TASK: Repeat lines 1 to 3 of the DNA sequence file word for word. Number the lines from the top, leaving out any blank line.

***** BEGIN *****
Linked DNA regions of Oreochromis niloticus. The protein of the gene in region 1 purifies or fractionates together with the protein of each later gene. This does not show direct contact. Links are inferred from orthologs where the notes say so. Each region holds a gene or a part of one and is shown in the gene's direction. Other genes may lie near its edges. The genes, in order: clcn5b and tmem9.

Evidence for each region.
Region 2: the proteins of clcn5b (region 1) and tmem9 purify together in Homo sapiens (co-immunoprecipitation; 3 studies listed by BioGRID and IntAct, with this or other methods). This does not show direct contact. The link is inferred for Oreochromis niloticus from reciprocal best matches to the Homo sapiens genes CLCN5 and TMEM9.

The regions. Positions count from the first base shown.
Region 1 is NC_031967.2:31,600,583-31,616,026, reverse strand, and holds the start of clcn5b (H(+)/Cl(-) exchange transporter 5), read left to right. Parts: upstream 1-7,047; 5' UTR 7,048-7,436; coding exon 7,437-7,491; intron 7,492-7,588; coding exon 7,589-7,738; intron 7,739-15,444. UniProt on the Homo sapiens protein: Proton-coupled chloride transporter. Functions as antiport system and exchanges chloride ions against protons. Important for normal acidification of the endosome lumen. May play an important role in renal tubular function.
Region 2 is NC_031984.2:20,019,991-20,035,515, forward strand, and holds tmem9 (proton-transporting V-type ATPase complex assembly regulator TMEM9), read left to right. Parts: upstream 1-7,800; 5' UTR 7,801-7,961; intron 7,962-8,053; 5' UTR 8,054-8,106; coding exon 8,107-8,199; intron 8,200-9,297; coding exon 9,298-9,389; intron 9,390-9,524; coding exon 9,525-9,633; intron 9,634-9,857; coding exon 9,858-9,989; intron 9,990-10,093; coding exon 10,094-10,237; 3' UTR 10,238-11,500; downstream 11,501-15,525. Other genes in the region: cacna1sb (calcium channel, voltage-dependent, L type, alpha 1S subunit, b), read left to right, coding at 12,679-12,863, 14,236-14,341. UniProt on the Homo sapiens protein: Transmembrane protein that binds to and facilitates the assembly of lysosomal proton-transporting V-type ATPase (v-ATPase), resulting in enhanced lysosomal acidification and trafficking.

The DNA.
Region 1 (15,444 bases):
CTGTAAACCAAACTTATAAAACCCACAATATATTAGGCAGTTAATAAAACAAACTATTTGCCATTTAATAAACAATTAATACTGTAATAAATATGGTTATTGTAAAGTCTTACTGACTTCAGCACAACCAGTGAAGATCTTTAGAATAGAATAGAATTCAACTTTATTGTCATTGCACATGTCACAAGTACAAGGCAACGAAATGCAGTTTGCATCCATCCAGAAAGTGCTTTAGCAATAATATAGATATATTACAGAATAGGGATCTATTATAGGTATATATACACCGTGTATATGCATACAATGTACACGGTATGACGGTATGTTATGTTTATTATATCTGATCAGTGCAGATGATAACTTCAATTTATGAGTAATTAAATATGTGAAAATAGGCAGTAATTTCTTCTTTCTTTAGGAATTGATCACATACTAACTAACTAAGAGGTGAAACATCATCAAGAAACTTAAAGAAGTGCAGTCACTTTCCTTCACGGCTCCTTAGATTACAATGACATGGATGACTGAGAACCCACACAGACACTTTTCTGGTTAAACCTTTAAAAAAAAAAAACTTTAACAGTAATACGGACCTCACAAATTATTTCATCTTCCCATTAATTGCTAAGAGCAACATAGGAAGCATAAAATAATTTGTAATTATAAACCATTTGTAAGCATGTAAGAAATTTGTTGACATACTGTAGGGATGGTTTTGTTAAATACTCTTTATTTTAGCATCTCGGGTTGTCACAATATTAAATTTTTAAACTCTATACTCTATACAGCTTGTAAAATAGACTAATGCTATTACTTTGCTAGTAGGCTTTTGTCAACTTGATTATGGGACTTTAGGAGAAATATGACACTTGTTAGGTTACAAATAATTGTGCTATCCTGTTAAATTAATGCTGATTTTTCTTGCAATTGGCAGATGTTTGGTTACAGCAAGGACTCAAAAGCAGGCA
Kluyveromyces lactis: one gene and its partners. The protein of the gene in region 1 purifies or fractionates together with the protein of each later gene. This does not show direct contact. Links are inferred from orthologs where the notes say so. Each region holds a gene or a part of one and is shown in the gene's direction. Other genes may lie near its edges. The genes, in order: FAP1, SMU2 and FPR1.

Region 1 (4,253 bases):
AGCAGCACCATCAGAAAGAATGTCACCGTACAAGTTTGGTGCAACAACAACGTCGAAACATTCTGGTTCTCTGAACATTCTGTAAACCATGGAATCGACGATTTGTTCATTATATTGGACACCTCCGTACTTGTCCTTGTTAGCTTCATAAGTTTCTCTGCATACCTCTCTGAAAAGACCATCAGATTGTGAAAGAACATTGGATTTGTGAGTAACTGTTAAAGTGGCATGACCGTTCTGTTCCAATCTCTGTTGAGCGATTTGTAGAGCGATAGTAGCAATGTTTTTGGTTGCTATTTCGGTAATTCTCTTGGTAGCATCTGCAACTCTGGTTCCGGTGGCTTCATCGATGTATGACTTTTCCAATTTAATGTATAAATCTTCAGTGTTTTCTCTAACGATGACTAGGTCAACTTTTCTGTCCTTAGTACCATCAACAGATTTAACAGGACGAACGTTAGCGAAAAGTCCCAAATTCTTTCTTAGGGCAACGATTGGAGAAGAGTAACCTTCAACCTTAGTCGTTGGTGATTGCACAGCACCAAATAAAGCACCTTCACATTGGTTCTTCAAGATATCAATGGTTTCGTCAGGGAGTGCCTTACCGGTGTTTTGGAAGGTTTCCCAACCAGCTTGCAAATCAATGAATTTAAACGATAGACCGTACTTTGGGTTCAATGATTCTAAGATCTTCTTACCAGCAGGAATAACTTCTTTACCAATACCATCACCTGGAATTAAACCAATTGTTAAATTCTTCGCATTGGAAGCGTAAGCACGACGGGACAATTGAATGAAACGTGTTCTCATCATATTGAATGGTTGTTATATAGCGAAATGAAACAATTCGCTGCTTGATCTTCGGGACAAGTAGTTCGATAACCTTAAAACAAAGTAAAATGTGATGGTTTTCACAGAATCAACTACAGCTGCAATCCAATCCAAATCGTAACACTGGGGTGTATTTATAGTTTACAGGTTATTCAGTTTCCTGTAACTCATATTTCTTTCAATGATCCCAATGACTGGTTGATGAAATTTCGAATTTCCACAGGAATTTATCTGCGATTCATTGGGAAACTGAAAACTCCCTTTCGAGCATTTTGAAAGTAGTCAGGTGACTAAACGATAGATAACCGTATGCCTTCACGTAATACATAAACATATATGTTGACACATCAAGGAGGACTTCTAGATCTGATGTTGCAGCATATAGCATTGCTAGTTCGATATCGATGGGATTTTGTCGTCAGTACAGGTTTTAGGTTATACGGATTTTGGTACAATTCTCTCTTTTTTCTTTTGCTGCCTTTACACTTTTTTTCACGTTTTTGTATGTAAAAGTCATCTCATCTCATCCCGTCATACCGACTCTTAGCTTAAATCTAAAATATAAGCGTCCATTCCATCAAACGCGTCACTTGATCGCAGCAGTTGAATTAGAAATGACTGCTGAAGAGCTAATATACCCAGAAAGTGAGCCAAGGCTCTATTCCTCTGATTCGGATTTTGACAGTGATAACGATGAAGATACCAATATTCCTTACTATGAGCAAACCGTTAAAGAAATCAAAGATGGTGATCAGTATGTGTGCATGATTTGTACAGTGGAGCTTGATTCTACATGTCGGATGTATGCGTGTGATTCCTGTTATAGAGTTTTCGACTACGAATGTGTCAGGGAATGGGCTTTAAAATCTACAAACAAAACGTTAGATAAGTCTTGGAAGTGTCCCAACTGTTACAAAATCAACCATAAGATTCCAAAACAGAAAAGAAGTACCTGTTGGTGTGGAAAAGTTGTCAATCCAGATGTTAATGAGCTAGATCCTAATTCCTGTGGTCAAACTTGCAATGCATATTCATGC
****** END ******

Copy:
Linked DNA regions of Oreochromis niloticus. The protein of the gene in region 1 purifies or fractionates together with the protein of each later gene. This does not show direct contact. Links are inferred from orthologs where the notes say so. Each region holds a gene or a part of one and is shown in the gene's direction. Other genes may lie near its edges. The genes, in order: clcn5b and tmem9.

Evidence for each region.
Region 2: the proteins of clcn5b (region 1) and tmem9 purify together in Homo sapiens (co-immunoprecipitation; 3 studies listed by BioGRID and IntAct, with this or other methods). This does not show direct contact. The link is inferred for Oreochromis niloticus from reciprocal best matches to the Homo sapiens genes CLCN5 and TMEM9.